At the Hellenic Aviation Industry (EAV) facilities in Tanagra, the first upgraded F-16 Viper fighter jets started arriving on Monday. Specifically, the Greek Air Force received the first two Vipers from the total of 83 fighters that will be modernised.
The first two F-16 Viper jets will serve as pilot training aircraft, while at the same time efforts are being made at EAV facilities to deliver at least six more aircraft of this type within 2022.
"Weather forecast: it’s a beautiful day for flying!" the US Embassy in Athens wrote in a tweet.
— U.S. Embassy Athens (@USEmbassyAthens) September 12, 2022
Of the technical elements of the F-16 Viper upgrade, the most important concerns the installation of AESA-type radars, which will transform 83 aircraft to be fully interoperable with the F-35.
The upgraded F-16 Viper also features a more powerful processor and larger displays panels that allow the operator to have clarity and range of perception of what is happening in the field.
They have guided laser bombs and a new cockpit that simplifies handling.
Ceremony attendees included Defense Minister Nikos Panagiotopoulos, Deputy Defense Minister Nikos Hardalias, Chief of the Hellenic National Defense General Staff General Konstantinos Floros, Finance Minister Christos Staikouras, Development Minister Adonis Georgiadis, United States Ambassador to Greece George Tsunis, and representatives from EAV.
Meanwhile, Turkey's President Recep Tayyip Erdogan on Friday warned the United States that it will purchase military equipment from its long-time ally Russia if the promised strike and ground attack aircraft for NATO F-16 fighter jets remained undelivered.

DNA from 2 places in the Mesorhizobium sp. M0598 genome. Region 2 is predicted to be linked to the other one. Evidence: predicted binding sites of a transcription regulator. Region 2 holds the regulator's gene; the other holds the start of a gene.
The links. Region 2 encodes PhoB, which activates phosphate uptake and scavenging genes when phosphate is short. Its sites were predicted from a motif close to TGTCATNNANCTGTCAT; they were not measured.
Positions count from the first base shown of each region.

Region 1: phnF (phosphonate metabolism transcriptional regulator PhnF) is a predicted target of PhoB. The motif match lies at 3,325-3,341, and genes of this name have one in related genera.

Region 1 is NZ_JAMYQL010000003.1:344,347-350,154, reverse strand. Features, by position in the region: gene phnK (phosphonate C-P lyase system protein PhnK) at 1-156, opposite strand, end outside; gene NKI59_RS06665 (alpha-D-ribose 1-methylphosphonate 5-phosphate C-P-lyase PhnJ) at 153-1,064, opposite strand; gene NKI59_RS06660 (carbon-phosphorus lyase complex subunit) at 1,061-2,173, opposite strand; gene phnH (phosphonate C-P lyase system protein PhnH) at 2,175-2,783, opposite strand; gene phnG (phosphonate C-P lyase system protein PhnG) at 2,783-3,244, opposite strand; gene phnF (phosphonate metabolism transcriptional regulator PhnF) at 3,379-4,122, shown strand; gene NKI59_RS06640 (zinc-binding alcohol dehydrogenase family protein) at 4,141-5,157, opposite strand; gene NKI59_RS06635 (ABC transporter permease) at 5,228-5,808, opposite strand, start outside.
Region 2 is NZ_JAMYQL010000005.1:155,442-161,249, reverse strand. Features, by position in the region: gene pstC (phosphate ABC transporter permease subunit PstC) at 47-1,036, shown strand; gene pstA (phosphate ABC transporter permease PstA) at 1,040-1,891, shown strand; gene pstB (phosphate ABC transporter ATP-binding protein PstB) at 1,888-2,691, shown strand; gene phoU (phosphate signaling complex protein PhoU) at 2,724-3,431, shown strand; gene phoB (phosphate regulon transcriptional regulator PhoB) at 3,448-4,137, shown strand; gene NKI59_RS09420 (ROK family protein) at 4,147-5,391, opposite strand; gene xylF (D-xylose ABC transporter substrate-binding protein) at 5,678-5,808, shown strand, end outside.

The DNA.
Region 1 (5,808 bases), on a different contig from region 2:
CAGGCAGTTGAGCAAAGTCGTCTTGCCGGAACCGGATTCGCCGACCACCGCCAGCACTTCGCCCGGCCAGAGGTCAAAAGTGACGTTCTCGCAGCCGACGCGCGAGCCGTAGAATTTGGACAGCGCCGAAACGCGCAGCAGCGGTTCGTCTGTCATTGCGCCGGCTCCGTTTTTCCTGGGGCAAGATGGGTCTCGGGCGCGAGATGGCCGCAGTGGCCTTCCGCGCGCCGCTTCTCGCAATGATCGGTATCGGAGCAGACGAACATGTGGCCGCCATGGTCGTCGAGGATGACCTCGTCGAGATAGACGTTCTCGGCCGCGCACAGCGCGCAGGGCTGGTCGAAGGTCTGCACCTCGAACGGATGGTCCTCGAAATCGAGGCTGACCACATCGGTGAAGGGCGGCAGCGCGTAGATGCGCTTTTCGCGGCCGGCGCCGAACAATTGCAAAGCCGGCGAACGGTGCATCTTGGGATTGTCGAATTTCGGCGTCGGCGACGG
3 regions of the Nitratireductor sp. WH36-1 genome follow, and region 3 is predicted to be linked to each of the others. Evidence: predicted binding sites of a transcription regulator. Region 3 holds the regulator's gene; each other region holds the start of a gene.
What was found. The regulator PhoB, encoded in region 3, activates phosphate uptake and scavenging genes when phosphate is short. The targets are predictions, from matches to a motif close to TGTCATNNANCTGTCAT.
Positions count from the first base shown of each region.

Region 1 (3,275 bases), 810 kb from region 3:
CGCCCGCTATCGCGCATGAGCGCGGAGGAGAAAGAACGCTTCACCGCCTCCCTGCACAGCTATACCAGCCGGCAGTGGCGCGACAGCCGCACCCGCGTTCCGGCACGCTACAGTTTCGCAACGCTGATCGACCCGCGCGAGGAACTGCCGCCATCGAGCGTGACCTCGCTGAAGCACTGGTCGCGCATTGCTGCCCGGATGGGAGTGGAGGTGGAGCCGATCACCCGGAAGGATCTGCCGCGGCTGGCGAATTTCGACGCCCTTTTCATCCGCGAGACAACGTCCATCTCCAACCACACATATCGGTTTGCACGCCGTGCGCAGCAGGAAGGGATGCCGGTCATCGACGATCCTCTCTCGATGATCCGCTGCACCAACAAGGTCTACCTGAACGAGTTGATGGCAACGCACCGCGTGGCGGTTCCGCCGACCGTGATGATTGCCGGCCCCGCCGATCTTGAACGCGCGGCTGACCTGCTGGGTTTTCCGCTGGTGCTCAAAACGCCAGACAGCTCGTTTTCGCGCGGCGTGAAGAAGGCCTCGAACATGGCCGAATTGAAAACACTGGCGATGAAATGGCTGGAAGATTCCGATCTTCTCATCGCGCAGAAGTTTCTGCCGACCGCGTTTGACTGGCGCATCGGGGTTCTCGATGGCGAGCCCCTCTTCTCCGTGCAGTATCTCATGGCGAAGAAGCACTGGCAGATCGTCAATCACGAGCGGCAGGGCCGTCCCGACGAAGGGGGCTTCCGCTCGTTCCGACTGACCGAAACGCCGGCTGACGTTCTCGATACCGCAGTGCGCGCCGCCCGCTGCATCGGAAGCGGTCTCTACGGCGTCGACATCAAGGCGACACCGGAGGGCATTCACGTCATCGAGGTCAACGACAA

In August, speculations arose that Turkey struck a fresh deal to receive another “regiment” of the S-400 missile defence system from Moscow, a decision that had previously gotten Ankara kicked out of America's F-35 fighter jet program.
In exchange for the scrapped deal, the United States offered to sell Ankara F-16 fighter jets to utilise the investment, approximately $1.4 billion that Erdogan announced he had spent on the F-35 deal.
Turkey has long been mulling modernizing its fleet with Lockheed Martin-made Viper class F-16 fighter jets over its existing F-35 planes.
Ankara also dispatched several letters of request on 40 F-16s and 80 modernisation kits to the Biden administration after the bilateral agreement on the F-35 program was stalled.
US President Joe Biden told Erdogan in June that he supports the sale of F-16 jets but has since failed to gain approval in Congress. The latter has been wary about Turkey's hostile rhetoric against ally Greece and created hurdles to the sales with clause that would restrict their use.
The US State Department greenlit a $270USD million support package for Greece in August 2021 to keep the country’s F-16 fleet current.
The approved items include “engineering, technical and logistics support services” for the warplanes, in addition to training equipment, targeting upgrades and mission-planning enhancements.
The sale’s notional approval comes as the Greek Air Force is in the process of modernising its fleet of Lockheed Martin F-16s to the “V” model. The contractor claims the improvements would make it the most capable configuration of the venerable plane.
Athens also is boosting its Air Force arsenal with Rafale fighter jets made by France’s Dassault. The company on July 21 delivered the first of 18 jets — 12 used, six new — that Greece is slated to get under a $3 billion deal signed in January 2021.
“The Rafale will provide the HAF with a latest-generation multirole fighter, enabling the Hellenic Republic to ensure its geostrategic stance in full sovereignty,” manufacturer Dassault wrote in a statement at the time.
The Greek defense investments come amid worsening ties with neighbour Turkey.